As she is passing a field which was a battlefield in the Civil War, she comes upon an old man, dressed in the tattered remnants of a soldier’s uniform, sitting on a stump in the moonlight. She listens politely while he tells her his story of woe and bitterness.
After his telling, she makes her way home, where her mother bolts the cabin door behind her. She tells her mother (the narrator of the poem) about the old man, and they look out the window to see him sitting there, way in the distance, in the moonlight. As she finishes telling her mother the story, suddenly the old man is in the cabin with them.
The poem (dream) ends with the mother reflecting on how sitting in the bitterness of old battles can turn a person into a vampire.
I think it’s a dream about the danger we’re in right now, with a bitter old soldier who lost his battles, stewing in his rage. He’s always been an energy vampire, and now he’s been mostly ignored for days. He’ll be hungry. Telling his story to each other only feeds him. In the dream, the girl did not invite him in, but he came in anyway, perhaps taking her polite listening as a tacit invitation. Let’s draw our boundaries tightly now, and refuse to let ourselves be drawn in to the old battles again, refuse to listen to his story. We’re in a new place now, a safer place than we were, but we need to be vigilant and aware in order to truly make it safe.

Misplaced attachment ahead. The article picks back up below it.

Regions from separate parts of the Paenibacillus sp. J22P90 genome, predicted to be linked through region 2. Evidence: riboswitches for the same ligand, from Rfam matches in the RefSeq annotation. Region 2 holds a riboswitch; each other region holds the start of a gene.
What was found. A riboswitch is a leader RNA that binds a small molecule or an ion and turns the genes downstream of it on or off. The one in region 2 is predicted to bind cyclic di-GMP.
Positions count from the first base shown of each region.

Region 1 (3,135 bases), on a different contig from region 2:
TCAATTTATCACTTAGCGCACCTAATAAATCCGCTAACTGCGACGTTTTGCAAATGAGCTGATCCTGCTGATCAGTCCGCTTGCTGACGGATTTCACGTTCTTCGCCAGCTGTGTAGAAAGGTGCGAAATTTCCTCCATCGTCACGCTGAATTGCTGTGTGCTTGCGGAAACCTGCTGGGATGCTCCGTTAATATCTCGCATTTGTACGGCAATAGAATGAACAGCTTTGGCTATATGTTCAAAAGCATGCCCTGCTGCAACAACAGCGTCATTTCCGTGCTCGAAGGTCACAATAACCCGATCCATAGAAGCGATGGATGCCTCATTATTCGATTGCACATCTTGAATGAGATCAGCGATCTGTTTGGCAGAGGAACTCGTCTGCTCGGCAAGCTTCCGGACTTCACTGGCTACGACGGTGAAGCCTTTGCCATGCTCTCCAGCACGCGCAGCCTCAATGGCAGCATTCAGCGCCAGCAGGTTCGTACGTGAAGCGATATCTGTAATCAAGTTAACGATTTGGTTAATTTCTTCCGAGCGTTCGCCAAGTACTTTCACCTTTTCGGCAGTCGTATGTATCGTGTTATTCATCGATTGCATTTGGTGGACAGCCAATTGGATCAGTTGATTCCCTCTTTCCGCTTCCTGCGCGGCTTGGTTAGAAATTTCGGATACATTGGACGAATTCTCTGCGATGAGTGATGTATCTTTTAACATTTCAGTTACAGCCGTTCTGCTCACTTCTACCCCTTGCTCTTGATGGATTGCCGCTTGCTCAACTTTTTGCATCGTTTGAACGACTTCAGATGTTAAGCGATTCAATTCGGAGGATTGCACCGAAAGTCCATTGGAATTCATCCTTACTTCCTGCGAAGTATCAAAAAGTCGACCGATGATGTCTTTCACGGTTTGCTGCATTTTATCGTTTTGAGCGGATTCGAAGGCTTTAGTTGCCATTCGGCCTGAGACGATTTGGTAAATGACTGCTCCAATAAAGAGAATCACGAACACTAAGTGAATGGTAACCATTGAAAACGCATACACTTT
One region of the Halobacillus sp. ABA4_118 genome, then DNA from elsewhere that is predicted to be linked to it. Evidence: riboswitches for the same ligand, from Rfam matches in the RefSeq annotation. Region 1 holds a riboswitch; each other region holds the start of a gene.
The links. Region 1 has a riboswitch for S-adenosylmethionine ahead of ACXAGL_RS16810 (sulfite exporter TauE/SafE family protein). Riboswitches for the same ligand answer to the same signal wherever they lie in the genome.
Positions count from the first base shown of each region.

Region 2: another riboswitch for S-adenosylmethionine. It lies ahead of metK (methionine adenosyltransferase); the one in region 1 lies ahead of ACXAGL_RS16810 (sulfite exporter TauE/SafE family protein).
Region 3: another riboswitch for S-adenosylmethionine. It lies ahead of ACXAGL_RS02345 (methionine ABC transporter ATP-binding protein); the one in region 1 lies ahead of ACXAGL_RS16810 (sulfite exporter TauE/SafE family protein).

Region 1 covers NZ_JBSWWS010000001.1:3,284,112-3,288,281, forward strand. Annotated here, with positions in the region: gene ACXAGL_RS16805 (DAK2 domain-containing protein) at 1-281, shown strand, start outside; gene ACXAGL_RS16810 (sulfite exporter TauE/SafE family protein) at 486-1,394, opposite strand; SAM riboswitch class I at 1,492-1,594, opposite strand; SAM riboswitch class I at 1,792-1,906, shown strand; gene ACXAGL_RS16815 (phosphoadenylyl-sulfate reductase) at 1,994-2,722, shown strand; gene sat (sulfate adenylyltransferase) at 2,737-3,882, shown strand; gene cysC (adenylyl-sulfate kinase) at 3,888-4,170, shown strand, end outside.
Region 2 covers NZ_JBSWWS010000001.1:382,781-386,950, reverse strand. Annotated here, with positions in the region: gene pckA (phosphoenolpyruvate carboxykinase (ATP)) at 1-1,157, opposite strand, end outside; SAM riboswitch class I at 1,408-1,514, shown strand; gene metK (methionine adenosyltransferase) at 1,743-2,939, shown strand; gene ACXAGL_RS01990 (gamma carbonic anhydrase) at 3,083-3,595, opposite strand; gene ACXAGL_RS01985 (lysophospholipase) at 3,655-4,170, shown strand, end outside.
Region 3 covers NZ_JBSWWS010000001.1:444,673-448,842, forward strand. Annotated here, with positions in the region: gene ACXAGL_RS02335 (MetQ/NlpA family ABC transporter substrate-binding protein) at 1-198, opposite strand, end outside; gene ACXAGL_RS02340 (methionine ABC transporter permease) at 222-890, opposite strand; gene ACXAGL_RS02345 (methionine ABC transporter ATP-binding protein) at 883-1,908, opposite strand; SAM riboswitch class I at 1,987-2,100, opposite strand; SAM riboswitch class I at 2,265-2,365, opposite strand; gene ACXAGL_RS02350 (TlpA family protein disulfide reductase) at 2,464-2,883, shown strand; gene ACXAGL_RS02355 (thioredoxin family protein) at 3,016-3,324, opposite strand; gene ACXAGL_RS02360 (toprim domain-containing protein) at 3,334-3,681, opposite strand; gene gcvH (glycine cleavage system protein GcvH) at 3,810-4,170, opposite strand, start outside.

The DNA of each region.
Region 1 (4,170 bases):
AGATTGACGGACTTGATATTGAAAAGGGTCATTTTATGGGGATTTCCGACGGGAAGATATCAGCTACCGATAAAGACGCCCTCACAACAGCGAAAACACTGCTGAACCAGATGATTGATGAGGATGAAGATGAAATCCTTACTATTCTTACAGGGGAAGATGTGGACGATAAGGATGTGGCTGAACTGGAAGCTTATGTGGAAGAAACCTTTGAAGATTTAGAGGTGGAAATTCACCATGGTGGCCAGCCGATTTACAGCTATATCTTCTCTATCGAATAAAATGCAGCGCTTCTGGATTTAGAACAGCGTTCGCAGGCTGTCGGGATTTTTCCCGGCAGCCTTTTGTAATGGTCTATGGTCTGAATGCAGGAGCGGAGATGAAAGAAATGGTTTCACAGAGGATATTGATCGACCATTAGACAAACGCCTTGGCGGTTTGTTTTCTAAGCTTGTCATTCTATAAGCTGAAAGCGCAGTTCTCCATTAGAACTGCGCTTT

I think that part of what startles me about this dream is that in the fairy tales, you’re supposed to be polite, supposed to listen to the elders, supposed to offer assistance to the poor. This was so clearly not that. Her politeness was all the invitation he needed to enter her space. The time for passive politeness is past. White people, especially, have allowed such evil to blossom through passive politeness, through our lack of confidence in confronting lies and abuse.